Sharon E. Nicholson
This article provides an in-depth look at all aspects of the climate of the Sahel, including the pervasive dust in the Sahelian atmosphere. Emphasis is on two aspects: West African monsoon and the region’s rainfall regime. This includes an overview of the prevailing atmospheric circulation at the surface and aloft and the relationship between this and the rainfall regime. Aspects of the rainfall regime that are considered include its unique characteristics, its changes over time, the storm systems that produce rainfall, and factors governing its variability on interannual and decadal time scales. Variability is examined on three time scales: millennial (as seen is the paleo records of the last 20,000 years), multi-decadal (as seen over the last few centuries as seen from proxy data and, more recently, in observations), and interannual to decadal (quantified by observations from the late 19th century and onward). A unique feature of Sahel climate is that is rainfall regime is perhaps the most sensitive in the world and this sensitivity is apparent on all of these time scales.
For several decades, the Sahelian countries have been facing continuing rainfall shortages, which, coupled with anthropogenic factors, have severely disrupted the great ecological balance, leading the area in an inexorable process of desertification and land degradation. The Sahel faces a persistent problem of climate change with high rainfall variability and frequent droughts, and this is one of the major drivers of population’s vulnerability in the region. Communities struggle against severe land degradation processes and live in an unprecedented loss of productivity that hampers their livelihoods and puts them among the populations in the world that are the most vulnerable to climatic change. In response to severe land degradation, 11 countries of the Sahel agreed to work together to address the policy, investment, and institutional barriers to establishing a land-restoration program that addresses climate change and land degradation. The program is called the Pan-Africa Initiative for the Great Green Wall (GGW). The initiative aims at helping to halt desertification and land degradation in the Sahelian zone, improving the lives and livelihoods of smallholder farmers and pastoralists in the area and helping its populations to develop effective adaptation strategies and responses through the use of tree-based development programs. To make the GGW initiative successful, member countries have established a coordinated and integrated effort from the government level to local scales and engaged with many stakeholders. Planning, decision-making, and actions on the ground is guided by participation and engagement, informed by policy-relevant knowledge to address the set of scalable land-restoration practices, and address drivers of land use change in various human-environmental contexts. In many countries, activities specific to achieving the GGW objectives have been initiated in the last five years.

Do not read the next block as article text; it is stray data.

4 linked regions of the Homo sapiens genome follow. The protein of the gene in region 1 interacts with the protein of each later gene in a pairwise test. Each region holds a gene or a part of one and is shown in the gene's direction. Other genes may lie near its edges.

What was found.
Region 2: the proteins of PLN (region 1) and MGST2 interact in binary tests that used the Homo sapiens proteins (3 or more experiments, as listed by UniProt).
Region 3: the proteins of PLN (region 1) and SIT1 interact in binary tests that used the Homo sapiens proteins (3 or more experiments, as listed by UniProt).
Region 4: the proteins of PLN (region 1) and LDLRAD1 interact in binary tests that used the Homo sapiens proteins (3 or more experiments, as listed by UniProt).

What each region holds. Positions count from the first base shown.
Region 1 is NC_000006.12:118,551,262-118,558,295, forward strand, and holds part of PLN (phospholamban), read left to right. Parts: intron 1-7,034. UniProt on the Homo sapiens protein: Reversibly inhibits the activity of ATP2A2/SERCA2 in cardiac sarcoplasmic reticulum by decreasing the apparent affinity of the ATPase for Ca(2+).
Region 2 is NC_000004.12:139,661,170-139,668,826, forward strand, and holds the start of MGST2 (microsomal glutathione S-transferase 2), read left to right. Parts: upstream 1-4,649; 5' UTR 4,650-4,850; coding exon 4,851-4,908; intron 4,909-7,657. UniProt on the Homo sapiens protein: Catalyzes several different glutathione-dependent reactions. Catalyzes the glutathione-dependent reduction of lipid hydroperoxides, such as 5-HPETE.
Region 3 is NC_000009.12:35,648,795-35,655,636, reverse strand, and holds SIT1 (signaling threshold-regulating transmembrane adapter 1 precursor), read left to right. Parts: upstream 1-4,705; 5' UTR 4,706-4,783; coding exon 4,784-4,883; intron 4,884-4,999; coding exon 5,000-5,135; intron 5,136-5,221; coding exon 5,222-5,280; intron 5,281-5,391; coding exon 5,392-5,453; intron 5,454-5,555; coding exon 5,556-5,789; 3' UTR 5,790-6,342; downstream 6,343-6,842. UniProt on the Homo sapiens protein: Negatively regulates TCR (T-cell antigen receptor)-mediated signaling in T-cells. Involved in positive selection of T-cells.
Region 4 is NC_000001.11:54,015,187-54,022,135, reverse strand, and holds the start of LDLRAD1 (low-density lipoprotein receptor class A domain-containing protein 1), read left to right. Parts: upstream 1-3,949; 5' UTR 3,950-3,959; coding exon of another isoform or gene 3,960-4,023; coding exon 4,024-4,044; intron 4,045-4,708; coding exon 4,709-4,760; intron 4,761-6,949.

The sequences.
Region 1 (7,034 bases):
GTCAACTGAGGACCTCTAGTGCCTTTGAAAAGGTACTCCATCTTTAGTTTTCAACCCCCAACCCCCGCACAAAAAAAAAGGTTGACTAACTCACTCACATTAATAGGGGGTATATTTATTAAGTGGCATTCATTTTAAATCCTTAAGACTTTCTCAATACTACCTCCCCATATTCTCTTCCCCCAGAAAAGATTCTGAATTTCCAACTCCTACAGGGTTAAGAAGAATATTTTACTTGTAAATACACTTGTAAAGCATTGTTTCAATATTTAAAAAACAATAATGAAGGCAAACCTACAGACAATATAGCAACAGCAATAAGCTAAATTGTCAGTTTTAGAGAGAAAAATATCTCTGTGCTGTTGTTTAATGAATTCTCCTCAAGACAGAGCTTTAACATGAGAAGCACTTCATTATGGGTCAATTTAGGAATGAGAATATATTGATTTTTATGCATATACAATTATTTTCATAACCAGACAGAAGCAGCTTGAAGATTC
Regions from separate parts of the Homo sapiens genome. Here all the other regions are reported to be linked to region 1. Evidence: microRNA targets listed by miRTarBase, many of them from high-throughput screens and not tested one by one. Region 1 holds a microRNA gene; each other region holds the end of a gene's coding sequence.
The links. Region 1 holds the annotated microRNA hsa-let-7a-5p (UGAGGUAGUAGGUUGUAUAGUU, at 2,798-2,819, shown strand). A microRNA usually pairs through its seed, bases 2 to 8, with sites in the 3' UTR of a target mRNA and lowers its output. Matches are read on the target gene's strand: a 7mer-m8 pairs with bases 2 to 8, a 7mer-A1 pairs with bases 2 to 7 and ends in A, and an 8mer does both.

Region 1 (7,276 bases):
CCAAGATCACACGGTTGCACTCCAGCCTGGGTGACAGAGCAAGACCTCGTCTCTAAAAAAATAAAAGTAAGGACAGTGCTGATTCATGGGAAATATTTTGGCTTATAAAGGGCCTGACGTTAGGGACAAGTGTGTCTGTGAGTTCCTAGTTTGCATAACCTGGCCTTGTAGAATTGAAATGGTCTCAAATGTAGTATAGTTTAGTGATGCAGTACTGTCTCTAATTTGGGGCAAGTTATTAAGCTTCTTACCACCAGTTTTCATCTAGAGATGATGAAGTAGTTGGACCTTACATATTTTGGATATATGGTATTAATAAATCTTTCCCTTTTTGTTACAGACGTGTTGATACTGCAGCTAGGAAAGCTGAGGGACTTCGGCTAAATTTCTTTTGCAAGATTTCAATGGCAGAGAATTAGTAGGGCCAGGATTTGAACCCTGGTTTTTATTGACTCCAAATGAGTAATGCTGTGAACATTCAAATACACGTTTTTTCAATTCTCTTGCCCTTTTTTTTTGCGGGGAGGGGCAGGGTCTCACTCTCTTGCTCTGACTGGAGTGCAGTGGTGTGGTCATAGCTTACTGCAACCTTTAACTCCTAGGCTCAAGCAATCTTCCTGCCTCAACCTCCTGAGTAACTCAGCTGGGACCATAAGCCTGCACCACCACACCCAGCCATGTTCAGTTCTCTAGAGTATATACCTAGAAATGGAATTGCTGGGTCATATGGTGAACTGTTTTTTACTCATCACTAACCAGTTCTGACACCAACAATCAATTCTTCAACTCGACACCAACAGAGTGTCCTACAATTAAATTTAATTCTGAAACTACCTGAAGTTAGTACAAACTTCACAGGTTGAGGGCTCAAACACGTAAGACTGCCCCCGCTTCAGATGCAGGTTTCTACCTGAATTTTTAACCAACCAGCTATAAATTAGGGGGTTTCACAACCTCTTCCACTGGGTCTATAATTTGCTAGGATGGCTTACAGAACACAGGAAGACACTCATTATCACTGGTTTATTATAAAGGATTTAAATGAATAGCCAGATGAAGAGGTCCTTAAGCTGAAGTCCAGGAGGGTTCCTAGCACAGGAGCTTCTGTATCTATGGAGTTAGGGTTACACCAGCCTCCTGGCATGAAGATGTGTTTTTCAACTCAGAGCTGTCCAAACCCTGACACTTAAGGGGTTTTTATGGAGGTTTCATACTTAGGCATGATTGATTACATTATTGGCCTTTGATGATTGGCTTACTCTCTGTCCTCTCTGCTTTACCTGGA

Martin Claussen, Anne Dallmeyer, and Jürgen Bader